Positive Health Benefits From The Placebo Effect

2011-06-09 | |
Last updated: 2011-06-09
Health Benefits From Placebo Effect

In the efforts to treat the many diseases and illnesses that afflict humanity, medical researchers are constantly seeking more effective techniques and medications. To determine whether a newly developed treatment is more effective than existing treatments, researchers must perform testing. Such tests involve comparing whether use of the treatment benefits patients more than giving a fake treatment. The fake treatment provided is called a placebo.

While we would logically think that patients receiving a fake treatment would obtain no benefit, many decades of research have found that this is not the case. The term “placebo effect” exists because, in many situations, patients receive measurable health benefits during the course of fake treatment. Though medical research has long viewed the existence of the “placebo effect” as an undesirable consequence of measuring treatment effectiveness, research in the past decade has begun to recognize the “placebo effect” itself as a valuable treatment.

The Use of Placebos

The use of placebos in treatment is by no means new. In a 2008 study from the University of Chicago, researchers surveying doctors found that 45% of these physicians had administered a placebo. While this immediately raises ethical concerns about doctors not keeping their patients informed or outright lying to their patients, it also supports the science that suggests placebos provide health benefits.

What Makes A Placebo Work Well?

A major factor that affects the health benefits of placebos is our belief in their effectiveness. This means that the level of health benefit provided depends on the beliefs of a particular patient.

In trying to understand when placebos work best, researchers from the University of Bombay looked at a very simple feature of medications, their color. What they found was that patients liked pills more or less depending on the color of the pill. Patients also associated the taste of the pill to its color. This occurred even in pills that had no taste at all. Patients who thought their pill tasted bitter or sour or simply did not like the color of the pill reported less benefits from the pill. They were also less likely to take the pills as recommended by their doctor.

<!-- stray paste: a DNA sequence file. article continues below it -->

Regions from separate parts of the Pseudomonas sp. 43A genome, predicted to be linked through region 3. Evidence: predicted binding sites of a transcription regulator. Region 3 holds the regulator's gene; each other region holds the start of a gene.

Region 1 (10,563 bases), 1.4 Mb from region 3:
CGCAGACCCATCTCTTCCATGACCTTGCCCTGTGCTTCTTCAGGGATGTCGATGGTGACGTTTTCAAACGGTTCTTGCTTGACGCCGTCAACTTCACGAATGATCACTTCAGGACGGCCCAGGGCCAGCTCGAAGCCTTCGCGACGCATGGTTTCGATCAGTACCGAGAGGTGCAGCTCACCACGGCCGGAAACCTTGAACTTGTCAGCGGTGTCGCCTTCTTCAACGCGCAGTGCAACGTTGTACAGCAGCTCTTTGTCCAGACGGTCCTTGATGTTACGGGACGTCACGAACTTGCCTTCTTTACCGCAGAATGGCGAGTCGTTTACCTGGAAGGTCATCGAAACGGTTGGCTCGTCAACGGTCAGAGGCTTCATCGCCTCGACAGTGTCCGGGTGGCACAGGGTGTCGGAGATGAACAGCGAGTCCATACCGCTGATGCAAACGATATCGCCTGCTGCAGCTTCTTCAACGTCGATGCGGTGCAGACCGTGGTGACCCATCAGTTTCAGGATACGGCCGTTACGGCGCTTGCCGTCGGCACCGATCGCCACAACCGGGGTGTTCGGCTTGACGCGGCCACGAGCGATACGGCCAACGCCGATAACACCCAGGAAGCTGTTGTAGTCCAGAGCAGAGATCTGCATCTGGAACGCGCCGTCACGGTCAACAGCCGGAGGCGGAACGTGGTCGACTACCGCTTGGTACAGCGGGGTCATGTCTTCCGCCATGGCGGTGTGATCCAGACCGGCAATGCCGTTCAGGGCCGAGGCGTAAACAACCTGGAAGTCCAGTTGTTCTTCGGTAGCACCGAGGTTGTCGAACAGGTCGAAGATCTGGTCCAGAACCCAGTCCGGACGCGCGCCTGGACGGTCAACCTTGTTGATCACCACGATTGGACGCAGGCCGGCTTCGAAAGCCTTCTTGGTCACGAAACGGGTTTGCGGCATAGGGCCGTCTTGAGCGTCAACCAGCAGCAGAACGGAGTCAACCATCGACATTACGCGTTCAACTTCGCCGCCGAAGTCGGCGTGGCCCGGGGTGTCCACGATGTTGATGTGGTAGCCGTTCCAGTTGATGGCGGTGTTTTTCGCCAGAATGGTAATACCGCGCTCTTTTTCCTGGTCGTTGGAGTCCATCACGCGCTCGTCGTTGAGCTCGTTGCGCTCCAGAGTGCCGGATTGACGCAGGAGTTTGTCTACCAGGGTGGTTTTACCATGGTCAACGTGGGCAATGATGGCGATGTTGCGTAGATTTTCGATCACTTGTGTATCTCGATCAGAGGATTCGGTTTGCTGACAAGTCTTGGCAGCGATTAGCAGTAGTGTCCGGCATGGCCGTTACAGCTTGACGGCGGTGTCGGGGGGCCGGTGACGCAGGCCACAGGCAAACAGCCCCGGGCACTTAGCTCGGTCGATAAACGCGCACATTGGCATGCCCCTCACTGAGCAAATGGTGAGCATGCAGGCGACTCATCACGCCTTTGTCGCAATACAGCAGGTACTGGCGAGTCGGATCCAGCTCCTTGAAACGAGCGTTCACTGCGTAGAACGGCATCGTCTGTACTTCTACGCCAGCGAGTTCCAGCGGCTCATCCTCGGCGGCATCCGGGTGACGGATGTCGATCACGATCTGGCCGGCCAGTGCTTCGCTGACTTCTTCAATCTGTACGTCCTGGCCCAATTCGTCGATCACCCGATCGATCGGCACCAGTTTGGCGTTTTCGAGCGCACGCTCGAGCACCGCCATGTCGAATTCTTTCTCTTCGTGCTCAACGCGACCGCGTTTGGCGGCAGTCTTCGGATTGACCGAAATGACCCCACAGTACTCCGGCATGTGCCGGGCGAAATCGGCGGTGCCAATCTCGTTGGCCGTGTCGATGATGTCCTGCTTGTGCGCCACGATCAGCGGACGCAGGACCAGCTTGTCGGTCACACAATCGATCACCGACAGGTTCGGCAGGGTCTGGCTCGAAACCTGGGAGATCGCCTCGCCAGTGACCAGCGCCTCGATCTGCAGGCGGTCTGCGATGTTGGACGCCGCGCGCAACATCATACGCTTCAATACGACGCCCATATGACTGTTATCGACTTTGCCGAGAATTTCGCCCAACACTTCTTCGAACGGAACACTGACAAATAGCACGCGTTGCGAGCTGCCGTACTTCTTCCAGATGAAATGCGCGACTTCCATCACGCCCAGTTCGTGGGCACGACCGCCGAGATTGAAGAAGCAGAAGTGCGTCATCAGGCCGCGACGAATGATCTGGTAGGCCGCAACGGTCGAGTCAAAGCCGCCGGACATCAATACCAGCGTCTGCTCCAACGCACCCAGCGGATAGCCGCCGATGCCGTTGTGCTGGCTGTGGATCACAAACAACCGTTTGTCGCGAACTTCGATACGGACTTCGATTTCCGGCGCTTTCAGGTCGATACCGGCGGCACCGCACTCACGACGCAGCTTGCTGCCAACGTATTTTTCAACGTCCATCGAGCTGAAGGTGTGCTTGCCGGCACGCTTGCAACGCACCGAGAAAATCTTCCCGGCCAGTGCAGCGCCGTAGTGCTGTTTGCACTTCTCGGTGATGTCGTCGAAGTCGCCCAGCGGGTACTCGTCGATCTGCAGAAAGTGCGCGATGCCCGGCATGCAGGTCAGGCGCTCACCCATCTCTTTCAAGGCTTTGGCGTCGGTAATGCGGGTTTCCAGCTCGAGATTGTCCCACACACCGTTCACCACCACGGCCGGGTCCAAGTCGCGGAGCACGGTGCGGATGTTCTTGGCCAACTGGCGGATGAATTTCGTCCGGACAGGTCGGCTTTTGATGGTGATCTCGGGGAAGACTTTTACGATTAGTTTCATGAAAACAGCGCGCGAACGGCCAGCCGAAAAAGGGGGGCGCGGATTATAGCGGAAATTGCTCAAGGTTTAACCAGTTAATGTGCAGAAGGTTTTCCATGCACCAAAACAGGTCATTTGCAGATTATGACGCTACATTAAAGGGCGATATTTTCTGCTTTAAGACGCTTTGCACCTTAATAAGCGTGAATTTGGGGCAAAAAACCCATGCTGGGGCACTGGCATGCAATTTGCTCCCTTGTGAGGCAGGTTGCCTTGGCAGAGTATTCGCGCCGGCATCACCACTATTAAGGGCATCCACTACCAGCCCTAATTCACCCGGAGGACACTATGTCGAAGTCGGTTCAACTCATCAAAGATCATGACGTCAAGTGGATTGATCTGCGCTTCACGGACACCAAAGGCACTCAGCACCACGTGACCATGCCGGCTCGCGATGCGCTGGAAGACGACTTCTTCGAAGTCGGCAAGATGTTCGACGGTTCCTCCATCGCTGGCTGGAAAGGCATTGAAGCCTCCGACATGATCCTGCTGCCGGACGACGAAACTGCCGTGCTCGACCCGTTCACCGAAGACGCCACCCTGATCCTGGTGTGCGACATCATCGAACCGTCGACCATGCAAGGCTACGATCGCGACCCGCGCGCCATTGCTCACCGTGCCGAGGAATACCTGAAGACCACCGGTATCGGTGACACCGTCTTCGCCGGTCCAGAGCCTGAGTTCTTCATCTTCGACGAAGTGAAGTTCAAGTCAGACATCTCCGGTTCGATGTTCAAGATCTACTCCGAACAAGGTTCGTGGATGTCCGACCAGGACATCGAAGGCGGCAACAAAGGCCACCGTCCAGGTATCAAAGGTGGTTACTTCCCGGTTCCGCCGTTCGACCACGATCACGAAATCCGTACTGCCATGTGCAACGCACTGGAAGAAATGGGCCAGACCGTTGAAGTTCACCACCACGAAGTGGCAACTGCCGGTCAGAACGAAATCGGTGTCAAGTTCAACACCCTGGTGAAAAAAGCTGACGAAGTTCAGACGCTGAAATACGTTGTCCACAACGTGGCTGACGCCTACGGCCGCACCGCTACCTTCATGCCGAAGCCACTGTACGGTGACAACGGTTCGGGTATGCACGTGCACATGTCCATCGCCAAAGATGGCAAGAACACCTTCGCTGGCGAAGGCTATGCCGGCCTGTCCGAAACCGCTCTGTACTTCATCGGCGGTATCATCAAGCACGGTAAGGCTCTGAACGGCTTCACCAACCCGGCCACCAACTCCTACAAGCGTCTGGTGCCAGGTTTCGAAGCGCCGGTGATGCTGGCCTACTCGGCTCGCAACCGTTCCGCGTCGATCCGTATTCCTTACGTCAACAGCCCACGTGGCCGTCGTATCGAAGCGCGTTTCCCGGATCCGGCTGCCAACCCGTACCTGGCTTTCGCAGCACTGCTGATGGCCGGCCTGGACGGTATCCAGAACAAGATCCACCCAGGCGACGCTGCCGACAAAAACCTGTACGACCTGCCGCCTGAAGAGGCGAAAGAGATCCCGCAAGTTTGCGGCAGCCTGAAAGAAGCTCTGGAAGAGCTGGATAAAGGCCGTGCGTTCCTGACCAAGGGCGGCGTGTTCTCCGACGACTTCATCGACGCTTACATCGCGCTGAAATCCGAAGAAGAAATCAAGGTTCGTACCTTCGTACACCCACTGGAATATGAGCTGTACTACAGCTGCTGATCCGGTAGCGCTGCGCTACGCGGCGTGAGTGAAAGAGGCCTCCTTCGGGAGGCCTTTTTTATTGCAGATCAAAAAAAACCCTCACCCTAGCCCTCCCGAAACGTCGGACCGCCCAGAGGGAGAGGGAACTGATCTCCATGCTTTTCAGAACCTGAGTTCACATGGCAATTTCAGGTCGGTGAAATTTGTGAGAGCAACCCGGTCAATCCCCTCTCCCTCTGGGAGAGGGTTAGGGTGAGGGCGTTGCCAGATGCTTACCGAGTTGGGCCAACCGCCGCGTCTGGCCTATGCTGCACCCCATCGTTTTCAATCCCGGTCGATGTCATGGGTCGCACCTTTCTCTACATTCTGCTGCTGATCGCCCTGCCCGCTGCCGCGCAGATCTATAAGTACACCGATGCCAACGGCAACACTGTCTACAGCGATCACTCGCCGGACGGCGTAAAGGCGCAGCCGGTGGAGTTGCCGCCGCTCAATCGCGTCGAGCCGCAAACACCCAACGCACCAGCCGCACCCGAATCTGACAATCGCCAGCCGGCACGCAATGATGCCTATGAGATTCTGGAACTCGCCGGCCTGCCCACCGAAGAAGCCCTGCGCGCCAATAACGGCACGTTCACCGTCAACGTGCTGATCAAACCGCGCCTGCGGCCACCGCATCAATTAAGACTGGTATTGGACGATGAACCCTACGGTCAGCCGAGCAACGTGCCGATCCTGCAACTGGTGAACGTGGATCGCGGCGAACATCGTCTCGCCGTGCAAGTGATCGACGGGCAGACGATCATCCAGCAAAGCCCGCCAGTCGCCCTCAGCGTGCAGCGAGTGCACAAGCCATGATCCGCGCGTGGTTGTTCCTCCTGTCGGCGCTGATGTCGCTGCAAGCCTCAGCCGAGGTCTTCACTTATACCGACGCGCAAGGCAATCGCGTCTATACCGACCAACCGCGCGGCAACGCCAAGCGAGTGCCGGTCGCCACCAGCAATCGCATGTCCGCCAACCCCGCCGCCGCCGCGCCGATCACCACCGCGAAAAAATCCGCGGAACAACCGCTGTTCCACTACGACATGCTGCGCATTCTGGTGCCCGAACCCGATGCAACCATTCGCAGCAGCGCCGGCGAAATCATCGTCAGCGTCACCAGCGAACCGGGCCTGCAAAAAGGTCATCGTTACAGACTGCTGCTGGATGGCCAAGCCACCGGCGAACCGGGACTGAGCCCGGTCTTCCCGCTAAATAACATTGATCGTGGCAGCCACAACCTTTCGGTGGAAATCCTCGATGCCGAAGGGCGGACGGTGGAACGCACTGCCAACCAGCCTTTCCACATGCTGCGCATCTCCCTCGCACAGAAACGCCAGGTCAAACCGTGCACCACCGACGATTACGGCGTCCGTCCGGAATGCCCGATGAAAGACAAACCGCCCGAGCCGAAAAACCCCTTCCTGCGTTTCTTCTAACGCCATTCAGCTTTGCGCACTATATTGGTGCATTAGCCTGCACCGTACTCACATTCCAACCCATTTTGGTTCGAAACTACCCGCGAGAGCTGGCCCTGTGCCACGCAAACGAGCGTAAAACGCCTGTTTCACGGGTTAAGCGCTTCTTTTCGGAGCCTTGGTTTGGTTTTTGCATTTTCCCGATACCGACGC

Another study that demonstrates the relationship between belief and medicinal effectiveness was performed by researchers at Duke University. The researchers tested whether the price of a drug affected its perceived effectiveness. Of the patients who received a placebo painkiller with a high price per pill, 85% described a reduction in pain when taking the pill. Amongst the patients who received a placebo painkiller with a low price per pill, only 61% described a reduction in the pain that they experienced.

What these studies show is that for a placebo to be effective, the patient must believe that it provides some benefit.

However, this does not mean that the effectiveness of the treatments is all in the patient’s mind. Research from Ludwig-Maximilians-University has observed effects on digestive, cardiovascular and respiratory systems as a direct result of placebo use. Verbal suggestions by a doctor were enough to affect blood pressure, constriction of the airways and movements within the intestines. This suggests that placebos involve a direct linkage between the mind and body.

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Category: General Health, Medical Research

Comments (1)

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  1. Judith Delgado says:

    Thus it is very important to tell your physician about your previous problems and also about your present conditions. When your doctor gives you the list of medications the job is on you to procure the medicines.

    Judith Delgado
    FindRxOnline blog